The lesson: any time you fill in a form with your email address, make an online transaction, or install software, look for and unselect requests to be placed on mailing lists, send you updates, or keep you informed.

Unless, of course, you do want the email. Sometimes it’s the best way to be kept up to date, get news you care about, or more. Just make it a choice, not an accident.

Just say no

Subscribe or Unsubscribe?Say you’re like me, and in your younger days you you didn’t know better, and now you have companies (or other concerns with which you once did business) still sending you email.

What to do? Can you get them to stop? The answer is a qualified yes.

The qualifications are this:

  1. You need to be able to tell what is and is not spam.
  2. This really only applies to reputable companies.

Let’s say I purchased a shirt at Joe’s Shirt Shop on the internet. A couple of weeks later, they start sending me promotional material. Whoops! I forgot to uncheck the “keep me informed” checkbox. I gave Joe’s Shirt Shop permission to send me email.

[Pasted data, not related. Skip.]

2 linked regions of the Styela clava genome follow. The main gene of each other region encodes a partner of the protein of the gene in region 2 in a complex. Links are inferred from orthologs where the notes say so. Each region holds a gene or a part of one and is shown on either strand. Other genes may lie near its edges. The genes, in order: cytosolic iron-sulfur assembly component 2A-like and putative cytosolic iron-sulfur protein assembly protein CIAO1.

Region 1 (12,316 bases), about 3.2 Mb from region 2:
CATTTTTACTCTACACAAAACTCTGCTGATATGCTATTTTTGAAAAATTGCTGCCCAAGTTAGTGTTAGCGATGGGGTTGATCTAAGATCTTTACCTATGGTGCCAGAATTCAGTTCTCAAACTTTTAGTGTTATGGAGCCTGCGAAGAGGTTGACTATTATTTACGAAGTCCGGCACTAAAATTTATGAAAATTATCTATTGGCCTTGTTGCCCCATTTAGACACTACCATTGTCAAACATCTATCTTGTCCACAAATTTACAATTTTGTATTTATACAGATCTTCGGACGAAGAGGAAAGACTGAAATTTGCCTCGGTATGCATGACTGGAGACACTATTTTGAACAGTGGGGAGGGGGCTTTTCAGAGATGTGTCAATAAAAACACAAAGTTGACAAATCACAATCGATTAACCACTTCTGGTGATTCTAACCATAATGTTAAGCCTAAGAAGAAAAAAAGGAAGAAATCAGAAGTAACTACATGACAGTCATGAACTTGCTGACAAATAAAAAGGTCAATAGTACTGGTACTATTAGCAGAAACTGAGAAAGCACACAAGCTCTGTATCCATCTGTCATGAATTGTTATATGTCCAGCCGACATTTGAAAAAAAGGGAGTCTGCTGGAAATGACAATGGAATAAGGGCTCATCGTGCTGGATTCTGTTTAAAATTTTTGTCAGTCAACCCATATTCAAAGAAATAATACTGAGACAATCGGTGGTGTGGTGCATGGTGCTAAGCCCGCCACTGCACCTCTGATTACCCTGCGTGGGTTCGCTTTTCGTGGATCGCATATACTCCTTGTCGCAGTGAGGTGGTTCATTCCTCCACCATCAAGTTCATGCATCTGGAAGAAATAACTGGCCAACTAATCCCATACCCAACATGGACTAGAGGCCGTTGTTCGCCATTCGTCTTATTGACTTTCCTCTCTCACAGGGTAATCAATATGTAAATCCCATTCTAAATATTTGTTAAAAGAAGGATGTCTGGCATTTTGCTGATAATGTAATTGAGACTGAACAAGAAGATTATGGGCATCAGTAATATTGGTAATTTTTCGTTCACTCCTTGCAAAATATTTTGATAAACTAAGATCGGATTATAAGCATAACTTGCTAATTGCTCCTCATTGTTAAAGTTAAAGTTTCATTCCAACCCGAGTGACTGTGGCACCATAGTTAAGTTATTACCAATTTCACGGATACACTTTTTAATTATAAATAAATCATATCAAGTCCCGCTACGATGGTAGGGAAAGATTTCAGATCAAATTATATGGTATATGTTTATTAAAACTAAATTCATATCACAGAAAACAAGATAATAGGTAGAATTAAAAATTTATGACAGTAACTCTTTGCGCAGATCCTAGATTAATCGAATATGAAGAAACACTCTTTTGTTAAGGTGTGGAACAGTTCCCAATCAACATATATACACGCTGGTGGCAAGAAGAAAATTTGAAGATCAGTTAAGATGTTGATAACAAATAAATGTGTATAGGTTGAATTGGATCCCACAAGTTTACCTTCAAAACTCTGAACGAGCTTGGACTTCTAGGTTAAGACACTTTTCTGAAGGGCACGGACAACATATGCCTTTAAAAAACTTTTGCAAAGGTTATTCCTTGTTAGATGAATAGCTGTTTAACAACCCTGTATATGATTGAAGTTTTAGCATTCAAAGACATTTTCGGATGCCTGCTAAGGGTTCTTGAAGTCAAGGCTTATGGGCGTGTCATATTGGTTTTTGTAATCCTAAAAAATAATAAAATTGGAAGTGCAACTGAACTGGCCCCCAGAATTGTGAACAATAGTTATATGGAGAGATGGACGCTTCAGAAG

Now, I know Joe’s Shirt Shop. They’re national, they have a good reputation, and I trust them. I just don’t need their weekly email. This is not spam – I trust Joe and his Shirt Shop – so I hit the unsubscribe link at the bottom of the most recent email from Joe. He, or his IT department, does the right thing – they remove me from their mailing lists, as requested.

Avoid implicitly agreeing to receive email in the first place, but don’t be afraid to unsubscribe from mailing lists you know to be legitimate. It does work. Really.

Just say maybe

So all that does beg the question: what if you’re not sure? How do you tell whether something is “legitimate”?

Here are a few tests:

  • If you’ve never heard of the company or sender, or know you’ve never done business with them, assume it’s spam.
  • If the unsubscribe instructions involve clicking on a link, does the destination make sense? An unsubscribe link for Joe’s Shirt Shop should either link to a page on Joe’s Shirt Shop’s internet domain, or to that of a mailing list provider (such as,, or others).